Method

Marine Biology

, Volume 156, Issue 10, pp 2199-2207

Concordance of genetic and fin photo identification in the great white shark, Carcharodon carcharias, off Mossel Bay, South Africa

  • Chrysoula GubiliAffiliated withInstitute of Biological and Environmental Sciences, University of AberdeenThe Laboratory, Marine Biological Association of the United Kingdom
  • , Ryan JohnsonAffiliated withDepartment of Zoology and Entomology, Mammal Research Institute, University of PretoriaOceans Research
  • , Enrico GennariAffiliated withOceans Research
  • , W. Hermann OosthuizenAffiliated withDepartment of Environmental Affairs and Tourism, Branch Marine and Coastal Management
  • , Deon KotzeAffiliated withDepartment of Environmental Affairs and Tourism, Branch Marine and Coastal Management
  • , Mike MeÿerAffiliated withDepartment of Environmental Affairs and Tourism, Branch Marine and Coastal Management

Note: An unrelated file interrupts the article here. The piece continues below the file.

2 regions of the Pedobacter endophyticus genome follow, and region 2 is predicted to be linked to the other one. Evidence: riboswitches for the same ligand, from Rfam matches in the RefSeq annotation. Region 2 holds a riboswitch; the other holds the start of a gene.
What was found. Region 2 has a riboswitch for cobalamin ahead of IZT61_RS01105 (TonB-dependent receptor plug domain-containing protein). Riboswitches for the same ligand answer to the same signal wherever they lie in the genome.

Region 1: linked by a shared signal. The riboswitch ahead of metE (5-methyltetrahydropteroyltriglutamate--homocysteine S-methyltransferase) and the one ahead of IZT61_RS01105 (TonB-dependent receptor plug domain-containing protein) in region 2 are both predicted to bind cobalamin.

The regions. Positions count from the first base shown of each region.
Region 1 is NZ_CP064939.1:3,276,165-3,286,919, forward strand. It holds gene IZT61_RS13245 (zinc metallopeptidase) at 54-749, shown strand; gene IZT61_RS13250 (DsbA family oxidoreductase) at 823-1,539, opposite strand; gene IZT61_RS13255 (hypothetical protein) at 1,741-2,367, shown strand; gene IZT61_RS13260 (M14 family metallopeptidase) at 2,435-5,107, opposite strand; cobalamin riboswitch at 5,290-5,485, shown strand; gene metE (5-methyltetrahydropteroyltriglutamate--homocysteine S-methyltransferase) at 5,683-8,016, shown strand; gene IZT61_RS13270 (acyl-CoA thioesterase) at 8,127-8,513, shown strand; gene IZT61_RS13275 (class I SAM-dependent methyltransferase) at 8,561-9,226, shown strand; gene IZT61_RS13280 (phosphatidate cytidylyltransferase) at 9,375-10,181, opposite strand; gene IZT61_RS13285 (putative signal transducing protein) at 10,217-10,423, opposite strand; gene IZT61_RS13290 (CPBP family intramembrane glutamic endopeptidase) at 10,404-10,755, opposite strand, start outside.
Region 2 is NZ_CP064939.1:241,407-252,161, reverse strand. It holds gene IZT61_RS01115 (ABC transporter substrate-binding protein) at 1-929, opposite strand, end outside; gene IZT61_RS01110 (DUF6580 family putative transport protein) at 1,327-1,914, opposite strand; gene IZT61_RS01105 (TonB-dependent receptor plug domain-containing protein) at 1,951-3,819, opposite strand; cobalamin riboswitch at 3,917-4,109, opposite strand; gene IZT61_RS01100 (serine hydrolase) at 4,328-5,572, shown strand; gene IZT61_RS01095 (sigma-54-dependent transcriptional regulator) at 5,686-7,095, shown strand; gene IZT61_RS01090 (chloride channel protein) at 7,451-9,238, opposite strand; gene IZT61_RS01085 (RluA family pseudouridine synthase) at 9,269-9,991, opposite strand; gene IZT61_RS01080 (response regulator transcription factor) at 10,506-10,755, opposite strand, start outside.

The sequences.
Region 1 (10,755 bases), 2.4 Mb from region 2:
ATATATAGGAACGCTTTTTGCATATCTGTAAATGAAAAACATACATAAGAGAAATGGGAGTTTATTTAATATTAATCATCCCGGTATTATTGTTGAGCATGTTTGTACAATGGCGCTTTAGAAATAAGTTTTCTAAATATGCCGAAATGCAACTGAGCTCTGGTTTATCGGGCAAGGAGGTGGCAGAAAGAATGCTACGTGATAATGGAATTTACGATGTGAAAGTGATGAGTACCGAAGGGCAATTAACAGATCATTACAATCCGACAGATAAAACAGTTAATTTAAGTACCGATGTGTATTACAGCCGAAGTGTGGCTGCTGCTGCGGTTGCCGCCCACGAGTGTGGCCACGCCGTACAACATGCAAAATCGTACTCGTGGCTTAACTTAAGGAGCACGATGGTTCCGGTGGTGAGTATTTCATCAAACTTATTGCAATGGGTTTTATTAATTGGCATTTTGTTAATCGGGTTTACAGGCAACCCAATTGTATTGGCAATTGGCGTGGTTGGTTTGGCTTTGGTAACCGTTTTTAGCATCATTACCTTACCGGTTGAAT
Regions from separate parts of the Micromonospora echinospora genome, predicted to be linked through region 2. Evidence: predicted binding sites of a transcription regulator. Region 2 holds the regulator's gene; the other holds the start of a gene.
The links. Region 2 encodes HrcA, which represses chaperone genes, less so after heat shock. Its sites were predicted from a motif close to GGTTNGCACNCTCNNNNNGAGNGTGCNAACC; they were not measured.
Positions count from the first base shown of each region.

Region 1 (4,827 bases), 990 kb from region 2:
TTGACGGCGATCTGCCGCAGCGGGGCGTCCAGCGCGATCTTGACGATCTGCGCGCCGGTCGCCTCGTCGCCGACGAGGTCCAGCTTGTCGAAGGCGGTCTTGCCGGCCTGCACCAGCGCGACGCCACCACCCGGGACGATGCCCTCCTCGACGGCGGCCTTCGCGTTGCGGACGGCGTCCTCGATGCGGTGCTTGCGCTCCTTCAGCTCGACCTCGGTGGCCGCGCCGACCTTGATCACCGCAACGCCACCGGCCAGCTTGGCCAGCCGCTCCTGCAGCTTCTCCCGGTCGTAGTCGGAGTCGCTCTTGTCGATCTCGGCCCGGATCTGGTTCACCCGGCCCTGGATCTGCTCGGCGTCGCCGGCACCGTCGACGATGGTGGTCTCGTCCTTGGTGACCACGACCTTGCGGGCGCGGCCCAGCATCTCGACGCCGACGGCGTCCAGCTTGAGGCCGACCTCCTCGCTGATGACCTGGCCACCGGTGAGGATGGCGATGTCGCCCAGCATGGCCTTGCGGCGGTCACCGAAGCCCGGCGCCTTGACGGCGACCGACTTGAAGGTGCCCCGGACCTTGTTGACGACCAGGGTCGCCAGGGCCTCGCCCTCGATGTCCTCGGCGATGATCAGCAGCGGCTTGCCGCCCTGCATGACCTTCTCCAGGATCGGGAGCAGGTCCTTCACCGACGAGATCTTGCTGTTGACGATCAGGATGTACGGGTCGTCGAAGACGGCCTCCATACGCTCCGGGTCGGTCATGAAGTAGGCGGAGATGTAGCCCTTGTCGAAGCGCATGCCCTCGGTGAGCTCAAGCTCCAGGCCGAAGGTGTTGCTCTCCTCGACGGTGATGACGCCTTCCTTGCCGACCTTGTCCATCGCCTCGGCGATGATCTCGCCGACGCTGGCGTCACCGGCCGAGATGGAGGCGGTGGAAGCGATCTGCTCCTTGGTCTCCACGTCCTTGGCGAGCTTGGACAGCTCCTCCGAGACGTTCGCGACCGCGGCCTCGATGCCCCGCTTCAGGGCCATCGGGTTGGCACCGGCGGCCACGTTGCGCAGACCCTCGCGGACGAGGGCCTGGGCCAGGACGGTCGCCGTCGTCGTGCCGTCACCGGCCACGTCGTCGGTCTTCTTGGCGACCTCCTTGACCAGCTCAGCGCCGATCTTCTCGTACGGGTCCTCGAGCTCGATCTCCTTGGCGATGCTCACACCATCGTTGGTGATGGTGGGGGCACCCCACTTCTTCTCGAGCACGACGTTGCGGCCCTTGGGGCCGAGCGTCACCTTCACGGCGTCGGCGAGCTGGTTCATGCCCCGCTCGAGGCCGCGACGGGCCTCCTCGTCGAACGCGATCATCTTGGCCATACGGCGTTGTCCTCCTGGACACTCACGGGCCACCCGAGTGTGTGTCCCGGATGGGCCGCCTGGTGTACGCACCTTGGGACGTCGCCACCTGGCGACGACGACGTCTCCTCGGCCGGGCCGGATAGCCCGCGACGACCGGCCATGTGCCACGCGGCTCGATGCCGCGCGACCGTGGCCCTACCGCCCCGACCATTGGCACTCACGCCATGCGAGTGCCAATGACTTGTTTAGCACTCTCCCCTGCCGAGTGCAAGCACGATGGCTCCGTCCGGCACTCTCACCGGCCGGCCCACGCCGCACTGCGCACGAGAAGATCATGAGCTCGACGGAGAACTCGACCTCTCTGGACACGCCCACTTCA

• , David W. SimsAffiliated withThe Laboratory, Marine Biological Association of the United KingdomMarine Biology and Ecology Research Group, School of Biological Sciences, University of Plymouth
  • , Catherine S. JonesAffiliated withInstitute of Biological and Environmental Sciences, University of Aberdeen
  • , Leslie Robert NobleAffiliated withInstitute of Biological and Environmental Sciences, University of Aberdeen Email author 

Rent the article at a discount

Rent now

* Final gross prices may vary according to local VAT.

Get Access

Abstract

Visual identification of naturally acquired marks has been a popular if subjective method of animal identification and population estimation over the last 40 years. Molecular genetics has also independently developed objective individual marking techniques during the same period. Here, we assess the concordance of individual great white shark (Carcharodon carharias) dorsal fin recognition and identification, using seven microsatellite loci as the independent unbiased arbiter, over a period of 5 years. As a monitoring technique, fin photographs offer a very good individual identification key for white sharks over a relatively short period of time (5 years), matching with genetic data in about 85% of cases, whilst caution and a continuously updated database is required for animal recognition over a longer period.